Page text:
A final factor that played into our nearly last minute change of plans for our summer trip this year was the fact that when I had done the research, there were no campgrounds or RV parks close to the trailhead that would enable us to get the early start we would need to safely summit the Idaho highpoint, Borah Peak. An early start is essential to avoid sudden storms and lightening that frequently crop up around noon. Further, due to a treacherous access road, we would be forced to park our camper a number of miles away and sleep in our car the evening before the hike. Not an appealing thought.
When I had initially encountered this obstacle, I had put the planning process for that part of the trip on the back burner, thinking we would figure that out later. Discovering this problem with the altitude now, it seems we were destined to change our plans. Over my 20 years of planning these trips, I have learned that problems like this often crop up for a reason. With over five years of highpointing under our belts with only one minor injury (a sprained ankle in Arizona), we have learned to make safety a high priority. There is nothing like a serious injury to ruin a summer vacation.
So, there we were late in May, scrambling to re-plan our trip with these considerations in mind. Never having been to Rocky Mountain National Park, and needing to head down through Colorado to reach our northern New Mexico destination, we decided to make Rocky part of our trip. Hence, our three day stay at Glacier Basin Campground described in a previous blog. But we always plan our summer trips to enable us to summit a peak or two. Thus began our quest for a peak in Rocky that would satisfy our need to climb.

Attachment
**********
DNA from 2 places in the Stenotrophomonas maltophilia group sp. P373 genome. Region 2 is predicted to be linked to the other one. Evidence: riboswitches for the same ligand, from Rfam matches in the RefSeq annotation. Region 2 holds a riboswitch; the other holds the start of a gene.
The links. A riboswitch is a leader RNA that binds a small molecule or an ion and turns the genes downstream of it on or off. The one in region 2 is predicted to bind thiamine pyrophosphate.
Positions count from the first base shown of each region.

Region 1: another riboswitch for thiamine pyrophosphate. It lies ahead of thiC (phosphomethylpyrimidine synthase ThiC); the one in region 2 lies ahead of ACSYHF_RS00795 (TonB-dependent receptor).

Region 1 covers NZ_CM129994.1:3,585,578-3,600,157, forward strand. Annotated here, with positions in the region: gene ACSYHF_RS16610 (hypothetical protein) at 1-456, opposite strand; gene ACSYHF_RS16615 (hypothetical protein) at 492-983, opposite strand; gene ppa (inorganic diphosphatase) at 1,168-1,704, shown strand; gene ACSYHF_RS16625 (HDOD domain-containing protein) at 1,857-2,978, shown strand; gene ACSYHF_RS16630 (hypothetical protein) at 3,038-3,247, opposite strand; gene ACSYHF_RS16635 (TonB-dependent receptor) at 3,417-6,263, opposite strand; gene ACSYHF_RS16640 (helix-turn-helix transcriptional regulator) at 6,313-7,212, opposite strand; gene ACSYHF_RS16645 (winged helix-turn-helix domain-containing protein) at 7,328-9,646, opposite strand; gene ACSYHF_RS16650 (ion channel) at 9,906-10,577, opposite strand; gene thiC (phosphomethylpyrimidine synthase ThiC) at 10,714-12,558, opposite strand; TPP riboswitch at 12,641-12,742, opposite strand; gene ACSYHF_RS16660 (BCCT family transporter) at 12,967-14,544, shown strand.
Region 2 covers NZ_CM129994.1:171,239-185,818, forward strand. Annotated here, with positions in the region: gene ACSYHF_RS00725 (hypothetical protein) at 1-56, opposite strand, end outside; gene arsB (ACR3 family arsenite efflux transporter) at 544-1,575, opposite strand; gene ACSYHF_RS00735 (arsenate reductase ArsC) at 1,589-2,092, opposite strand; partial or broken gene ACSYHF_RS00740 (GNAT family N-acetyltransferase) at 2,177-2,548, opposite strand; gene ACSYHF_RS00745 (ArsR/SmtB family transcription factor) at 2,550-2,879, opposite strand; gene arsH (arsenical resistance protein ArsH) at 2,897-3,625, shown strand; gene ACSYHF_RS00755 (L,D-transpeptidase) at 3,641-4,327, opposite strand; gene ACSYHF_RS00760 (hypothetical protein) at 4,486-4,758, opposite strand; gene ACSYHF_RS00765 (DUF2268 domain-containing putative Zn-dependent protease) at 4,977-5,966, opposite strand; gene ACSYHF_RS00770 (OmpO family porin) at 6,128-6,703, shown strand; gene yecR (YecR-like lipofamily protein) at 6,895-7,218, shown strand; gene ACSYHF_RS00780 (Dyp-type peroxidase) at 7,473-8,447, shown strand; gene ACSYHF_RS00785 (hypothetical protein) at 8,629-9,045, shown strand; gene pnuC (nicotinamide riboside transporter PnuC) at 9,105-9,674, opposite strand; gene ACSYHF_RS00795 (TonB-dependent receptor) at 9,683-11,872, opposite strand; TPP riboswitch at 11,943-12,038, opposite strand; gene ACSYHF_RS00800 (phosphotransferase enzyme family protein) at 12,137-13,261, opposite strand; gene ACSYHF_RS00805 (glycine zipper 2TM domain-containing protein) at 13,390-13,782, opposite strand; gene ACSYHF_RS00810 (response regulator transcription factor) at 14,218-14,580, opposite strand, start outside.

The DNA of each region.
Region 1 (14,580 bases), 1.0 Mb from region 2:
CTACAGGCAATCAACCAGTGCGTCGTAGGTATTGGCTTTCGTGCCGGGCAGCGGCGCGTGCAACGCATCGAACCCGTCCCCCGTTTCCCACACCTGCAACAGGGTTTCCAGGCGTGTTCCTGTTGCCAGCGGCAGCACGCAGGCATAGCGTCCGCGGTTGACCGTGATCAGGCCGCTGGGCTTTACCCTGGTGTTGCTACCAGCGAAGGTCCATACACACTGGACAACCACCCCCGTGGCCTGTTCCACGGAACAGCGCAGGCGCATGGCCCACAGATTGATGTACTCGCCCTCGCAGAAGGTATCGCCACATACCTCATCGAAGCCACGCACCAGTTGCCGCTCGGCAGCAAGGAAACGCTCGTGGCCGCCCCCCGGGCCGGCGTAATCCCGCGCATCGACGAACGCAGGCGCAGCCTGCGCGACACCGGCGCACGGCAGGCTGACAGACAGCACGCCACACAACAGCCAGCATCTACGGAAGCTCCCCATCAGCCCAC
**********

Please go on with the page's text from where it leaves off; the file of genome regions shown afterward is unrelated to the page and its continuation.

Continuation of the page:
The first choice we considered was Long’s Peak. This is one of the 54 peaks in Colorado higher than 14,000 feet above sea level. As we had summited Mount Elbert, the highest peak in Colorado at 14,433 feet last summer in our state highpoint quest, and been bitten by the 14’er bug to complete the rest, this may be considered the obvious choice as it is the only 14’er in Rocky.
Since our trip last year, however, I had done some research on the 53 remaining 14’ers. While it is not the next highest, I did learn that Long’s Peak is considered the “deadliest” 14’er as more climbers have died while attempting to summit its peak than any other. Further, for at least 11 months of most years, Long’s is a technical climb—something we have never attempted and with which we have no experience. Finally, Long’s Peak Trail runs a round trip distance of 15 miles and is predicted to take at least 12 hours. Therefore, Long’s was out. If I was not about to climb Borah due to a lack of acclimation time, I was not about to compromise my vacation or my life just to chalk up a second 14’er. We will have to work up to that one. Hiking and peak bagging is about making smart, safe choices and we just weren’t ready for Longs. To be continued…
For more ideas about what to do in our national parks, read 25 Quick, Easy Weekends at a national park near you.